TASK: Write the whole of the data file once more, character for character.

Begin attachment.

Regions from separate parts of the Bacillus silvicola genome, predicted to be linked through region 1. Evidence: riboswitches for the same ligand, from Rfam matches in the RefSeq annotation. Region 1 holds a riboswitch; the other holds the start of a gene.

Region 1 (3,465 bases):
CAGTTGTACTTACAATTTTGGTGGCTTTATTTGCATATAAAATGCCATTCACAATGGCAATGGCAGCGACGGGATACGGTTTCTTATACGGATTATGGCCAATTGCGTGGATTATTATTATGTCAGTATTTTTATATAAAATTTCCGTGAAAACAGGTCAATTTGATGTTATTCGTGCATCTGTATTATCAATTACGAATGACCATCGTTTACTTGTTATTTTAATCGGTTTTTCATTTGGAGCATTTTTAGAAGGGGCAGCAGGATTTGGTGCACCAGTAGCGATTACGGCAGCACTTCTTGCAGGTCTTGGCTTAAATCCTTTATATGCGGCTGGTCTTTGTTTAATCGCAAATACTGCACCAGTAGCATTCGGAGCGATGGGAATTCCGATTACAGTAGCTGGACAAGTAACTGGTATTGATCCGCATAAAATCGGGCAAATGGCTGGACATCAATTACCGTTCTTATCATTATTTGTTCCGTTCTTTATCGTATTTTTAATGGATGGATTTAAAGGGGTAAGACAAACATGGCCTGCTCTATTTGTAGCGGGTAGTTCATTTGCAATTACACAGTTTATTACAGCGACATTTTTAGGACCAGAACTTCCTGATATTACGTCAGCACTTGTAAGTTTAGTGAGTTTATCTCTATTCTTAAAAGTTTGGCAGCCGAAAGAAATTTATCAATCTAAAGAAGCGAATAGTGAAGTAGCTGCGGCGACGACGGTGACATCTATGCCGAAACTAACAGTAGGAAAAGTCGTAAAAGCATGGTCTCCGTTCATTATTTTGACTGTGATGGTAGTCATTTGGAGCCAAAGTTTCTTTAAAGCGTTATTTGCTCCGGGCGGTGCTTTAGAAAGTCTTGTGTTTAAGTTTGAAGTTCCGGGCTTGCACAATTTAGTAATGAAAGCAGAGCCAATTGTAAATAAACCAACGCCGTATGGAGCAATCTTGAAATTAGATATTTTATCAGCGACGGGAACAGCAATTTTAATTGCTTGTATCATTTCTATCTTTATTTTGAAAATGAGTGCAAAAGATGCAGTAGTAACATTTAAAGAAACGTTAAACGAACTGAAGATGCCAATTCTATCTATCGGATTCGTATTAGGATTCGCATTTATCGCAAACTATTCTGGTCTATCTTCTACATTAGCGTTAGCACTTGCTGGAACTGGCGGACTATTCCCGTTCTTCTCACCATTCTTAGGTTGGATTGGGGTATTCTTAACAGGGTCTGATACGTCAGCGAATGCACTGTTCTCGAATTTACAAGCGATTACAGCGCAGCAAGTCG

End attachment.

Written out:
Regions from separate parts of the Bacillus silvicola genome, predicted to be linked through region 1. Evidence: riboswitches for the same ligand, from Rfam matches in the RefSeq annotation. Region 1 holds a riboswitch; the other holds the start of a gene.

Region 1 (3,465 bases):
CAGTTGTACTTACAATTTTGGTGGCTTTATTTGCATATAAAATGCCATTCACAATGGCAATGGCAGCGACGGGATACGGTTTCTTATACGGATTATGGCCAATTGCGTGGATTATTATTATGTCAGTATTTTTATATAAAATTTCCGTGAAAACAGGTCAATTTGATGTTATTCGTGCATCTGTATTATCAATTACGAATGACCATCGTTTACTTGTTATTTTAATCGGTTTTTCATTTGGAGCATTTTTAGAAGGGGCAGCAGGATTTGGTGCACCAGTAGCGATTACGGCAGCACTTCTTGCAGGTCTTGGCTTAAATCCTTTATATGCGGCTGGTCTTTGTTTAATCGCAAATACTGCACCAGTAGCATTCGGAGCGATGGGAATTCCGATTACAGTAGCTGGACAAGTAACTGGTATTGATCCGCATAAAATCGGGCAAATGGCTGGACATCAATTACCGTTCTTATCATTATTTGTTCCGTTCTTTATCGTATTTTTAATGGATGGATTTAAAGGGGTAAGACAAACATGGCCTGCTCTATTTGTAGCGGGTAGTTCATTTGCAATTACACAGTTTATTACAGCGACATTTTTAGGACCAGAACTTCCTGATATTACGTCAGCACTTGTAAGTTTAGTGAGTTTATCTCTATTCTTAAAAGTTTGGCAGCCGAAAGAAATTTATCAATCTAAAGAAGCGAATAGTGAAGTAGCTGCGGCGACGACGGTGACATCTATGCCGAAACTAACAGTAGGAAAAGTCGTAAAAGCATGGTCTCCGTTCATTATTTTGACTGTGATGGTAGTCATTTGGAGCCAAAGTTTCTTTAAAGCGTTATTTGCTCCGGGCGGTGCTTTAGAAAGTCTTGTGTTTAAGTTTGAAGTTCCGGGCTTGCACAATTTAGTAATGAAAGCAGAGCCAATTGTAAATAAACCAACGCCGTATGGAGCAATCTTGAAATTAGATATTTTATCAGCGACGGGAACAGCAATTTTAATTGCTTGTATCATTTCTATCTTTATTTTGAAAATGAGTGCAAAAGATGCAGTAGTAACATTTAAAGAAACGTTAAACGAACTGAAGATGCCAATTCTATCTATCGGATTCGTATTAGGATTCGCATTTATCGCAAACTATTCTGGTCTATCTTCTACATTAGCGTTAGCACTTGCTGGAACTGGCGGACTATTCCCGTTCTTCTCACCATTCTTAGGTTGGATTGGGGTATTCTTAACAGGGTCTGATACGTCAGCGAATGCACTGTTCTCGAATTTACAAGCGATTACAGCGCAGCAAGTCG